Book: The Brains and Lives of Cephalopods

Discussion in 'Physiology and Biology' started by Fini, Jul 21, 2006.

  1. Fini

    Fini Wonderpus Supporter

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  2. DHyslop

    DHyslop Architeuthis Supporter

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    You might be able to find it a university library. I imagine its very technical.

    Dan
     
  3. monty

    monty Colossal Squid Staff Member Supporter

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    I've got it, because I'm a JZ Young groupie.

    It is, in fact, very technical; there are a lot of fantastic plates of histology of cephalopod brains, and a bit of histology of other ceph anatomy. It's generally more on the "anatomy and physiology" side of brains, with much less emphasis on behavior than Hanlon & Messenger, for example. I'm not sure it was a great investment for a non-professional like me; I think it'd be invaluable for anyone working in the specific area of ceph brain anatomy, though.

    I can be more specific if you have particular questions, but I gotta run right now...
     
  4. Fini

    Fini Wonderpus Supporter

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    Thanks. That's exactly what I had hoped to find out. I am interested more in the behavioral studies and less with actually physiology, though I do find that interesting as well.
     
  5. monty

    monty Colossal Squid Staff Member Supporter

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    If I get a chance to make it up to the get-together in Berkeley (or wherever it ends up being) I can bring it so you can flip through and see what you think, if you'd like... In flipping through it, there are some matter-of-fact descriptions of learning and whatnot, but most of the book is stuff like "Horizontal section through the central nervous system and optic lobes. A compact group of photosensitive vesicles lies medial to each optic lobe." I think (and this is typical of JZ Young's style) that a lot of emphasis was made on making the descriptions completely dry, without much interpretation at all, just stating the facts. Young did do more interpretive essays sometimes, but he was very big on making it very clear that the facts were to be kept very distinct from the interpretations, and this book is all in the factual side of this. For example:

    "A small Grimpoteuthis, recorded on video from a manned submersible, was sitting on a hard substrate at a depth of about 1500m, off Hawaii. The arm tips were tucked beneath the web, the mantle bent ventrally so that the animal lay horizontal with the bottom, with the fins held close to the body. [...] On being touched they crawled away or took off from the bottom and swam with 12-30 fin strokes/min" -- all factual description, and very little interpretation of what it may mean for the overall behaviors.

    I've found it to be an interesting reference to be able to look up very specific questions, but I ordered Hanlon & Messenger from Amazon at the same time as Nixon & Young, and I found Hanlon & Messenger to be a much more accessible and interesting read. One major difference is that Hanlon & Messenger is organized with chapters on various topics, like camoflauge, learning, vision, and the like, while Nixon & Young has a chapter for each Family, and a section for each species, and then subsections on things like "life history," "Locomotion," Life History," "Arms and Tentacles," "Learning," "Eyes," "Optic Lobes," "Prey and Prey Capture," "Central Nervous System." Even though I'm sure "Learning" and "Prey and Prey Capture" sound promising for what you've described, they are about 5-10% of the text on Sepia, most of which is subsections of "Central Nervous System" titled things like "Giant-fibre system," "Posterior suboesophageal mass," "Magnocellular lobes," and the ever popular "Lateral basal lobes."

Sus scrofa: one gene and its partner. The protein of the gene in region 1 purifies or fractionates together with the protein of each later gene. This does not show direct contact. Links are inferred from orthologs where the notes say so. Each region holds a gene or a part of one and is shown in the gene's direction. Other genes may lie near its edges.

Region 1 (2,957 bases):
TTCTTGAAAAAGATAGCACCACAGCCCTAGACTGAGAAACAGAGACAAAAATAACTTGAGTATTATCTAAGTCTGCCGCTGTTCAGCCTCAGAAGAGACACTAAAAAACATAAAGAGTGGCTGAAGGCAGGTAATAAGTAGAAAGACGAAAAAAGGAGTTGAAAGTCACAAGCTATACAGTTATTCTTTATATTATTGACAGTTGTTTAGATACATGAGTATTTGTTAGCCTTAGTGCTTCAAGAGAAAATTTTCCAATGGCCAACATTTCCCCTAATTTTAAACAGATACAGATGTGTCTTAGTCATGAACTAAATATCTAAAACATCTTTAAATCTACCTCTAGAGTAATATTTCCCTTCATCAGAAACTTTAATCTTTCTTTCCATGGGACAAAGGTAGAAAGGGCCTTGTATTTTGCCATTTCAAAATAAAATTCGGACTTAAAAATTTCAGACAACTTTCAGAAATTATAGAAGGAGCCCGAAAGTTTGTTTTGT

6. jc45

    jc45 GPO Registered

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    Fini,

    There is a book I recently bought, called "Cephalopod Behaviour", which you might like. It does go into physiology, but mainly its a compilation of cephalopod behavioural studies. The book actually references "The Brains and Lives of Cephalopods" as a "definitive account of cephalopod neurobiology" so I was considering buying it.

    However, I don't know how credible "Cephalopod Behaviour" is, since it was written in 1996 or something. I would love to hear a review of it from someone more experienced than I.

    Joey
     
  7. monty

    monty Colossal Squid Staff Member Supporter

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    That's Hanlon & Messenger, the same one I was talking about, unless there are two books with the same title... I like it a lot as well.
     
  8. jc45

    jc45 GPO Registered

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    I got it and "Cephalopods a World Guide" in a set off amazon.com.

    Joey :read:
     
  9. Fini

    Fini Wonderpus Supporter

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    Nancy turned me onto the Sea Challengers Bookstore. They have it for quite a bit less than Amazon. Maybe you can change your order.

    http://www.seachallengers.com/index.cfm?catID=3&itemID=159
     

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